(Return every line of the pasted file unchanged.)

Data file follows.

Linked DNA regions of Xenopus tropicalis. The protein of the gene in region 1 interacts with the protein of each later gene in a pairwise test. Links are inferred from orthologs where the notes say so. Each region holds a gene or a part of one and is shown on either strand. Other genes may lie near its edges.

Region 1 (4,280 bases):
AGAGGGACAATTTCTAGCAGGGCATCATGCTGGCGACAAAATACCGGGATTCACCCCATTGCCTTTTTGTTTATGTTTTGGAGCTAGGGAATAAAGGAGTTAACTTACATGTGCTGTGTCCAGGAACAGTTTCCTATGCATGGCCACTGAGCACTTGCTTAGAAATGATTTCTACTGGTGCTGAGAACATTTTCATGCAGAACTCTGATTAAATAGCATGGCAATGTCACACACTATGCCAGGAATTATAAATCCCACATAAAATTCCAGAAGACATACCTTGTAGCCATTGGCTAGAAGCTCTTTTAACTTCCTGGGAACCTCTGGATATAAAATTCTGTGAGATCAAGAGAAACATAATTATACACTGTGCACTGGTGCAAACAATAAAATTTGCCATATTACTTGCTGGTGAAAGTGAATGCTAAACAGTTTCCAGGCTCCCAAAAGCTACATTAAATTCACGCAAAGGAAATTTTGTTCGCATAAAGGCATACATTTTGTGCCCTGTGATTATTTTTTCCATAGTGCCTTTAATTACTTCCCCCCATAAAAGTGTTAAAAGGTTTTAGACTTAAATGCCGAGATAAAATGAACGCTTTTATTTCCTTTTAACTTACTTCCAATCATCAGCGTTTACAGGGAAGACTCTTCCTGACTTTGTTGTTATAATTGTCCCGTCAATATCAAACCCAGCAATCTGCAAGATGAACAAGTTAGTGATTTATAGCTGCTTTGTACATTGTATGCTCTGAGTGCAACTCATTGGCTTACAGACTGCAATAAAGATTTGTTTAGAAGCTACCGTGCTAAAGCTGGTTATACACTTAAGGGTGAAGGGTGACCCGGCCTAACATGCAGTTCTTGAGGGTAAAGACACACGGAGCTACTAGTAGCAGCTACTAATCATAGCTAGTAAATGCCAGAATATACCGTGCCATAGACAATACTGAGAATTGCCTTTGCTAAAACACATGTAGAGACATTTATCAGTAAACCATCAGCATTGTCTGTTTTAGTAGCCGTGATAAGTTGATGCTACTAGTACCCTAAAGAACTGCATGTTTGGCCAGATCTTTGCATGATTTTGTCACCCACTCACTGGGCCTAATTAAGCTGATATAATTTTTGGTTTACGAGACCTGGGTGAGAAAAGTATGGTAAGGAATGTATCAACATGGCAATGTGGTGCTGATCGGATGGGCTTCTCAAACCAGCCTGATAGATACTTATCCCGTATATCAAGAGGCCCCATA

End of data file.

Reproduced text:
Linked DNA regions of Xenopus tropicalis. The protein of the gene in region 1 interacts with the protein of each later gene in a pairwise test. Links are inferred from orthologs where the notes say so. Each region holds a gene or a part of one and is shown on either strand. Other genes may lie near its edges.

Region 1 (4,280 bases):
AGAGGGACAATTTCTAGCAGGGCATCATGCTGGCGACAAAATACCGGGATTCACCCCATTGCCTTTTTGTTTATGTTTTGGAGCTAGGGAATAAAGGAGTTAACTTACATGTGCTGTGTCCAGGAACAGTTTCCTATGCATGGCCACTGAGCACTTGCTTAGAAATGATTTCTACTGGTGCTGAGAACATTTTCATGCAGAACTCTGATTAAATAGCATGGCAATGTCACACACTATGCCAGGAATTATAAATCCCACATAAAATTCCAGAAGACATACCTTGTAGCCATTGGCTAGAAGCTCTTTTAACTTCCTGGGAACCTCTGGATATAAAATTCTGTGAGATCAAGAGAAACATAATTATACACTGTGCACTGGTGCAAACAATAAAATTTGCCATATTACTTGCTGGTGAAAGTGAATGCTAAACAGTTTCCAGGCTCCCAAAAGCTACATTAAATTCACGCAAAGGAAATTTTGTTCGCATAAAGGCATACATTTTGTGCCCTGTGATTATTTTTTCCATAGTGCCTTTAATTACTTCCCCCCATAAAAGTGTTAAAAGGTTTTAGACTTAAATGCCGAGATAAAATGAACGCTTTTATTTCCTTTTAACTTACTTCCAATCATCAGCGTTTACAGGGAAGACTCTTCCTGACTTTGTTGTTATAATTGTCCCGTCAATATCAAACCCAGCAATCTGCAAGATGAACAAGTTAGTGATTTATAGCTGCTTTGTACATTGTATGCTCTGAGTGCAACTCATTGGCTTACAGACTGCAATAAAGATTTGTTTAGAAGCTACCGTGCTAAAGCTGGTTATACACTTAAGGGTGAAGGGTGACCCGGCCTAACATGCAGTTCTTGAGGGTAAAGACACACGGAGCTACTAGTAGCAGCTACTAATCATAGCTAGTAAATGCCAGAATATACCGTGCCATAGACAATACTGAGAATTGCCTTTGCTAAAACACATGTAGAGACATTTATCAGTAAACCATCAGCATTGTCTGTTTTAGTAGCCGTGATAAGTTGATGCTACTAGTACCCTAAAGAACTGCATGTTTGGCCAGATCTTTGCATGATTTTGTCACCCACTCACTGGGCCTAATTAAGCTGATATAATTTTTGGTTTACGAGACCTGGGTGAGAAAAGTATGGTAAGGAATGTATCAACATGGCAATGTGGTGCTGATCGGATGGGCTTCTCAAACCAGCCTGATAGATACTTATCCCGTATATCAAGAGGCCCCATA